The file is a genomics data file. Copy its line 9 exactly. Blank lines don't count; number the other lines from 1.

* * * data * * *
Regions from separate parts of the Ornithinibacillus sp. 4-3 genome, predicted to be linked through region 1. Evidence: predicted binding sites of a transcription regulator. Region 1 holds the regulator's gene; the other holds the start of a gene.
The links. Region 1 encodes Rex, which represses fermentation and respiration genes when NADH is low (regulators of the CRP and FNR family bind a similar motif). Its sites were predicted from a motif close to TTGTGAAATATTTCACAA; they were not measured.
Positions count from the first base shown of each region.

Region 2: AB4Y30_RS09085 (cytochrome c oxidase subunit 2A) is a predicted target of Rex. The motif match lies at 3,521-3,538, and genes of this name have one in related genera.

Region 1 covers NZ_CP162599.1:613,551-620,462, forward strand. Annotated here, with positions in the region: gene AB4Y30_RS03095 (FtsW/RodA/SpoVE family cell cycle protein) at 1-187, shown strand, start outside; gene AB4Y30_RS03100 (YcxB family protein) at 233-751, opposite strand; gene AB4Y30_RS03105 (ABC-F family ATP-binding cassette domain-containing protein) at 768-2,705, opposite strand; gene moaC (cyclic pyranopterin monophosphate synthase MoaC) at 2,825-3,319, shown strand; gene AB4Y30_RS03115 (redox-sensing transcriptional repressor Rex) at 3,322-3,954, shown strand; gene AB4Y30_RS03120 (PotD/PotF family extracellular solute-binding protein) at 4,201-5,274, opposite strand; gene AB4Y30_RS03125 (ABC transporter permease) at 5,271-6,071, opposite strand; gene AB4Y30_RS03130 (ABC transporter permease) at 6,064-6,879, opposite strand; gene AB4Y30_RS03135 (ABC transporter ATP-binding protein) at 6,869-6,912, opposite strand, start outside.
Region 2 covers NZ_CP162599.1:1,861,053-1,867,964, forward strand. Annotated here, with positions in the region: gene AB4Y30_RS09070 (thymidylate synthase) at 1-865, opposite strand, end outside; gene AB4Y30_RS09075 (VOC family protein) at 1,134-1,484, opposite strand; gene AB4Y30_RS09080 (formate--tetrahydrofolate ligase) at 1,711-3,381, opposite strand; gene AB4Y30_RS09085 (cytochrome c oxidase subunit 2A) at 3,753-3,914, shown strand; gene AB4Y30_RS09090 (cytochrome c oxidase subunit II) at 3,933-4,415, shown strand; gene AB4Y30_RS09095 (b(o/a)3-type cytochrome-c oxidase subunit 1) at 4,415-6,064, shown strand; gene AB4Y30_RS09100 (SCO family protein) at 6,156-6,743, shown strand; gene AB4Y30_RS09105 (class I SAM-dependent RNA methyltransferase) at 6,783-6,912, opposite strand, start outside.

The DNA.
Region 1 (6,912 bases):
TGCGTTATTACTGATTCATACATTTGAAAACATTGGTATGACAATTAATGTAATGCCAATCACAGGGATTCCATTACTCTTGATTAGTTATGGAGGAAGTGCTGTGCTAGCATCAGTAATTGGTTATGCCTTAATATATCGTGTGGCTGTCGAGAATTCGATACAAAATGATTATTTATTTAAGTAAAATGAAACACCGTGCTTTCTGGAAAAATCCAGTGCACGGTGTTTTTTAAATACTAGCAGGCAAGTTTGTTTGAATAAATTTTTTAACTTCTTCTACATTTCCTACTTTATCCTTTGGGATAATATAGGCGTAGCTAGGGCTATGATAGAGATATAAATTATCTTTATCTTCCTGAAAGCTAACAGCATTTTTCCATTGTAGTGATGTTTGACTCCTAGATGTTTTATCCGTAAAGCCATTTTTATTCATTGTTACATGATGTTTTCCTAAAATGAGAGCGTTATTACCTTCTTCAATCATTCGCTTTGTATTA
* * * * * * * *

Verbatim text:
TGCGTTATTACTGATTCATACATTTGAAAACATTGGTATGACAATTAATGTAATGCCAATCACAGGGATTCCATTACTCTTGATTAGTTATGGAGGAAGTGCTGTGCTAGCATCAGTAATTGGTTATGCCTTAATATATCGTGTGGCTGTCGAGAATTCGATACAAAATGATTATTTATTTAAGTAAAATGAAACACCGTGCTTTCTGGAAAAATCCAGTGCACGGTGTTTTTTAAATACTAGCAGGCAAGTTTGTTTGAATAAATTTTTTAACTTCTTCTACATTTCCTACTTTATCCTTTGGGATAATATAGGCGTAGCTAGGGCTATGATAGAGATATAAATTATCTTTATCTTCCTGAAAGCTAACAGCATTTTTCCATTGTAGTGATGTTTGACTCCTAGATGTTTTATCCGTAAAGCCATTTTTATTCATTGTTACATGATGTTTTCCTAAAATGAGAGCGTTATTACCTTCTTCAATCATTCGCTTTGTATTA